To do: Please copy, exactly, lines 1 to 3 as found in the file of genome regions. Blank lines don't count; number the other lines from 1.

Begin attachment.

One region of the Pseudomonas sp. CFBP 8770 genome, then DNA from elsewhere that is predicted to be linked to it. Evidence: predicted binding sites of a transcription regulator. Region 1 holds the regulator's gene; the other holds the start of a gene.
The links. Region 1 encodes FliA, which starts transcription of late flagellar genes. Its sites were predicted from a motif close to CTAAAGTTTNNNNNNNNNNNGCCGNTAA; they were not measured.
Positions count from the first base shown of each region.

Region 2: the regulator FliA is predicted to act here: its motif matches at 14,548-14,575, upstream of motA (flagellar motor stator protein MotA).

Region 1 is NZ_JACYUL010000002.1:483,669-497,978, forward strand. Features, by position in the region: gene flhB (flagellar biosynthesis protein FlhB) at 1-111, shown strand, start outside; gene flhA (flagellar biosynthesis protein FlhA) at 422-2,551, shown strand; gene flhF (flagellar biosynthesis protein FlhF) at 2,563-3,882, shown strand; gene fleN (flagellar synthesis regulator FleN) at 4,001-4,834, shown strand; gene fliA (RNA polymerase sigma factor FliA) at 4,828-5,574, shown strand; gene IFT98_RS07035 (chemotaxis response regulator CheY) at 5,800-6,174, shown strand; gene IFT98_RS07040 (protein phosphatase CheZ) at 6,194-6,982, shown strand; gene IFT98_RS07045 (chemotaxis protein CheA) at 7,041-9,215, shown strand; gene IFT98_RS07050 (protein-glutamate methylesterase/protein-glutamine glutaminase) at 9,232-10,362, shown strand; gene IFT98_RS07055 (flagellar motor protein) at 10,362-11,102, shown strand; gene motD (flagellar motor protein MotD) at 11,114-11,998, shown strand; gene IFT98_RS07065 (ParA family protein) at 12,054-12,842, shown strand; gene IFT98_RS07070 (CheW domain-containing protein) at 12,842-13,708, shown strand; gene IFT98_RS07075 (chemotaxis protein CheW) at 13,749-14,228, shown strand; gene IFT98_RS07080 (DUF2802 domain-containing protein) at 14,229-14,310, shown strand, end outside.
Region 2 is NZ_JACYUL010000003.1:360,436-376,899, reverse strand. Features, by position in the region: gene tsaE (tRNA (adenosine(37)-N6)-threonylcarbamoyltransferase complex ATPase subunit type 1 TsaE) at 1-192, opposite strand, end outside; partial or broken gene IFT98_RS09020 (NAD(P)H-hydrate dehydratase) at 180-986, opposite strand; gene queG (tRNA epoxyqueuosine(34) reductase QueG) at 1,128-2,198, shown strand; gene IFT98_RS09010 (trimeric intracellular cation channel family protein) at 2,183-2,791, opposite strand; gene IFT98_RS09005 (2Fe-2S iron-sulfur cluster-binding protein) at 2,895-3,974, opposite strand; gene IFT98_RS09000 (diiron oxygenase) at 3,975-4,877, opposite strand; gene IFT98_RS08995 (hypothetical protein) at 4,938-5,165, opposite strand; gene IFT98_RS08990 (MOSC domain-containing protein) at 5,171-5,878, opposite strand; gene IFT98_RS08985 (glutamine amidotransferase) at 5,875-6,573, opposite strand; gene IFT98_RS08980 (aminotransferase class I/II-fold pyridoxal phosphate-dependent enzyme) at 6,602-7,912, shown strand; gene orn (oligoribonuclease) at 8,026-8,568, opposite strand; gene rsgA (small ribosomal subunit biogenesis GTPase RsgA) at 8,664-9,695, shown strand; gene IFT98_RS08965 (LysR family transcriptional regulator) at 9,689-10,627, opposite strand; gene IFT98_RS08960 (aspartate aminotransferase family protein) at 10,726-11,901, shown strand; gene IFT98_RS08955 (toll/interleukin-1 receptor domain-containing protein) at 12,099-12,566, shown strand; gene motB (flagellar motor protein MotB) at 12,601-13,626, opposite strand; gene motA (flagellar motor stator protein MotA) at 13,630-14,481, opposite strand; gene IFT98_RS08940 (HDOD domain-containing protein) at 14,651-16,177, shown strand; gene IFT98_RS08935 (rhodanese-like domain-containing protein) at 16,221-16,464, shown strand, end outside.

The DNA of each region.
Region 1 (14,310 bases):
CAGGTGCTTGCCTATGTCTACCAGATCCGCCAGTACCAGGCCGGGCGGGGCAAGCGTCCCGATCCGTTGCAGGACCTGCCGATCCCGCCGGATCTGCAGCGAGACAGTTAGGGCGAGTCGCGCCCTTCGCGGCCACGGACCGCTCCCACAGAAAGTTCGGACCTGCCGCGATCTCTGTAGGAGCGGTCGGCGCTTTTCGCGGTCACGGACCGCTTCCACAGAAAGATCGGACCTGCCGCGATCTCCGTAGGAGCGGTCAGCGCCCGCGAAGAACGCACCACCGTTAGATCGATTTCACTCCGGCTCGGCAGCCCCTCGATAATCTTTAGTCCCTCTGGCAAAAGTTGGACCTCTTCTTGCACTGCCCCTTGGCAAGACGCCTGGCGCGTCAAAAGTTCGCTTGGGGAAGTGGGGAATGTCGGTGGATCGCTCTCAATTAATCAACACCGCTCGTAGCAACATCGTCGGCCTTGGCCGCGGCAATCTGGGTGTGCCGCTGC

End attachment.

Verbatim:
One region of the Pseudomonas sp. CFBP 8770 genome, then DNA from elsewhere that is predicted to be linked to it. Evidence: predicted binding sites of a transcription regulator. Region 1 holds the regulator's gene; the other holds the start of a gene.
The links. Region 1 encodes FliA, which starts transcription of late flagellar genes. Its sites were predicted from a motif close to CTAAAGTTTNNNNNNNNNNNGCCGNTAA; they were not measured.
Positions count from the first base shown of each region.